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Messages - tporco

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Kegging and Bottling / Re: First time Kegging
« on: May 16, 2011, 05:45:48 PM »
Thanks for the input.  I just replaced all the seals in my keg, cleaned it, filled with sani and pressurized with 30 psi.  if she holds for 24 hours, it sounds like i am good to go.  As liquidbrewing pointed out, there may be a problem with the amount of hops in the 2ndary.  I used a ton of pellet hops in the secondary and i was thining that i would have to strain it somehow to remove all of the hops solids on the way to my keg.  I think i will try to cold crash it for awhile and also strain it thorugh a sterilized hop bag into the keg.  Sound about right?

Kegging and Bottling / First time Kegging
« on: April 30, 2011, 07:09:50 AM »
Looking for some help/tips on making the jump to kegging from bottling.  Just moved an imperial IPA to secondary so I have a little time but wanted to see if you guys had any tips for a first time kegger.  I purchased a complete setup with regulators and 2 corney kegs so i think i am ok from the equipment side.  Any tips/suggestions on what to watch for?

All Grain Brewing / Re: 1st AG Effieency
« on: November 24, 2010, 02:39:07 PM »
Guys - thanks for the info on starters.  Mr. Malty seems to cover everything I would ever want to know on the subject. 

PS.  - Cracked my first all grain beer yesterday.  Needs to sit for a little longer, but all in all I think it is great. The extract brews I had made were not anything I wanted to share with friends, but the AG brew is far superior.  Already have an IPA in the fermenter and I'm looking for my next AG beer!
Thanks again for all the advice. 

All Grain Brewing / Re: 1st AG Effieency
« on: November 21, 2010, 07:38:48 AM »
I think overshooting your saccarification rest by 10-15 degrees is the probable cause as well. Once when I overshot my temp significantly, I told my brother to quickly get some cool water to bring it back down to the right temp. He said, "isn't that like cooking an egg until the yolk is hard and then quickly cooling it down so it'll go back to over easy?". I didn't have an answer.

As long as your Wyeast yeast was a reasonably fresh XL smack pack that was fully plumped up when you pitched it, and the wort was really well aerated, you can get away without a starter in a batch of 1.042 wort.  That said, since so much effort is put into a brew day, making starters is a really good practice to get into.  Put another way, if you ever have a batch in the future where you don't hit your target final gravity, and you pitched a healthy starter and aerated it well, then you can eliminate underpitching as a possible cause.

Forgive my ignorance here, but can you elaborate on what constitutes a "starter"?  Brewed my second batch with the Wyeast smack pack.  This time let it plump for 4 hours before pitching, but if I am reading you right, you are referring to something else.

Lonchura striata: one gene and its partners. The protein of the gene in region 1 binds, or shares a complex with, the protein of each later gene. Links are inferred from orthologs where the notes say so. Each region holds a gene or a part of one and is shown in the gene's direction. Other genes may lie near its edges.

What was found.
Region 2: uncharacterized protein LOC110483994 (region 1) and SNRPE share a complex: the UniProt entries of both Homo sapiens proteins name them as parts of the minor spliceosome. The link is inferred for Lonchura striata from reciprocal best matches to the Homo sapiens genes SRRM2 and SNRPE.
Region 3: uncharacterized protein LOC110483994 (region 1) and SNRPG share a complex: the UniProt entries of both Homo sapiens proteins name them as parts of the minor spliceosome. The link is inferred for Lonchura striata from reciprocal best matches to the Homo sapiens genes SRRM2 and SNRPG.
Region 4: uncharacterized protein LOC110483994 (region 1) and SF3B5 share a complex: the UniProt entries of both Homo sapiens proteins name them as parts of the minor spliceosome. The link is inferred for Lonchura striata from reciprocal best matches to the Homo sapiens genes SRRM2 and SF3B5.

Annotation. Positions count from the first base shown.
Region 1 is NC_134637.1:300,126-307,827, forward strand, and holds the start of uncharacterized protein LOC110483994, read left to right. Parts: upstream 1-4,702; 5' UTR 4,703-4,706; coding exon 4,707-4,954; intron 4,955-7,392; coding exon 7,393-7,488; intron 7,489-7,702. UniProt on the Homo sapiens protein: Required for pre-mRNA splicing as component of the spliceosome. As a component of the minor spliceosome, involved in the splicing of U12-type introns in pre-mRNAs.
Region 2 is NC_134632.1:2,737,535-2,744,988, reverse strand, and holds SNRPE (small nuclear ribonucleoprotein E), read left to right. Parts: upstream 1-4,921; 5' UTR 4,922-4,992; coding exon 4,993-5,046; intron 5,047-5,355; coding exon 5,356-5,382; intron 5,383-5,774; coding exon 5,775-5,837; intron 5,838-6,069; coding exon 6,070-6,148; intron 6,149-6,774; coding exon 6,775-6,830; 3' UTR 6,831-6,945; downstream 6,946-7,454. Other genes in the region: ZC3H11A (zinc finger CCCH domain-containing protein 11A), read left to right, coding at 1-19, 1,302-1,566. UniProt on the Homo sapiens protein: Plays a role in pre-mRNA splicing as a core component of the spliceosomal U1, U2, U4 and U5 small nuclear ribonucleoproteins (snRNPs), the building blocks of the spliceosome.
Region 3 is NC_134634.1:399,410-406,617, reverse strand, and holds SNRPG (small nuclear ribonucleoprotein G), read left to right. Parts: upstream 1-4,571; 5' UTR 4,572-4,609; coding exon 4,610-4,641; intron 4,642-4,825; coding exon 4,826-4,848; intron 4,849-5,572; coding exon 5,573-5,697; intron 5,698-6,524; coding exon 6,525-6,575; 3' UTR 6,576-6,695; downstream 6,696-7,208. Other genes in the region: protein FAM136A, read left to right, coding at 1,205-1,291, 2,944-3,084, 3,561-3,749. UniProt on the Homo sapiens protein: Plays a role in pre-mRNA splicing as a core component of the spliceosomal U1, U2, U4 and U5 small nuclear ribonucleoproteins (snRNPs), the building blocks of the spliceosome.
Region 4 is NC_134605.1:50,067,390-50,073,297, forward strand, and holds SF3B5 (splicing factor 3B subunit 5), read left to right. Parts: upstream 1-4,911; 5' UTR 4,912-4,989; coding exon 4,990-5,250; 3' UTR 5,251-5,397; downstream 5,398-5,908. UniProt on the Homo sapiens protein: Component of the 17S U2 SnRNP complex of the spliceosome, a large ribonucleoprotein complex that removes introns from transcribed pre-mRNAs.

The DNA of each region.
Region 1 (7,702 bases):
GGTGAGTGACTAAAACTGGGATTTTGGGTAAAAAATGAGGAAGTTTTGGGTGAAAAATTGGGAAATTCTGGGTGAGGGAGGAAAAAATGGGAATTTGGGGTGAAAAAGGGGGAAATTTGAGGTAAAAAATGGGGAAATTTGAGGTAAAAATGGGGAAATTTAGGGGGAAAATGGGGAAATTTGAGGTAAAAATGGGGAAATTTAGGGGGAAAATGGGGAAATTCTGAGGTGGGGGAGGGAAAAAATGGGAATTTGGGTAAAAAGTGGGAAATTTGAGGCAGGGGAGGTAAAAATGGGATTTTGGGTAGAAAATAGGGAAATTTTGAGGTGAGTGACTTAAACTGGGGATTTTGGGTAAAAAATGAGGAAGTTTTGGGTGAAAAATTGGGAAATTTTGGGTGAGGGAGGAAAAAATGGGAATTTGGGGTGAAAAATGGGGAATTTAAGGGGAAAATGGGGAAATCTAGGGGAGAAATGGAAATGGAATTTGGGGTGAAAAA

All Grain Brewing / Re: 1st AG Effieency
« on: November 20, 2010, 07:42:26 AM »
Thanks for all of the comments here guys.  Based on your input I am thinking that the most likely scenario is I overshot the step mashing of the grain which hurt me in the long run.  The recipe I was attempting to follow had a 133F hold for 30 min, and then more water and step to 158F for 45 min.  I am thinking I probbaly overshot the 158 by 10-15 degrees before bringing it back into range.  I am using a propane turkey fryer type heater and admittedly it does not have the most precised temperature control. 
To safegauard against this in my next batch I think I am going to drop back to an infusion mash rather than a step. 

Anyway, I think we have a cause, but here is some of the additonal info if you have any additional insight I would love to hear it.
Grain Bill: 6# American 2 row pale malt, 1# English Carmel Malt, 1# Roasted Barley, 1/2# Black malt. Hops: 1/4 oz 1st gold , 1/2 oz kent, 1/2 oz williamette all during the boil - 60 min.
Yeast was a Wyeast 1084 Irish Ale - pitched directly in the wort. 

All Grain Brewing / 1st AG Effieency
« on: November 14, 2010, 09:09:40 AM »
Brewed my first AG batch a week or so ago, an Irish Stout.  I know that Stouts are not generally stronger beers, but I am concerned that my final alcohol content is low, way low.  I am estimating it at at 2.58%.  OG was 1.042 and FG was 1.018. 

The cause has been rolling around in my head since first measuring the FG.  Started thinking that it might be the efficeiency in the mash tun, but ran the numbers this AM and come up with a 79% efficiency which I don't think is unreasonable at all. 

I am looking for some guidance on where i should be looking - is it more likely my issue is at the mash step or somewere else down the line?  Any suggestions would be appreciated. Thanks.

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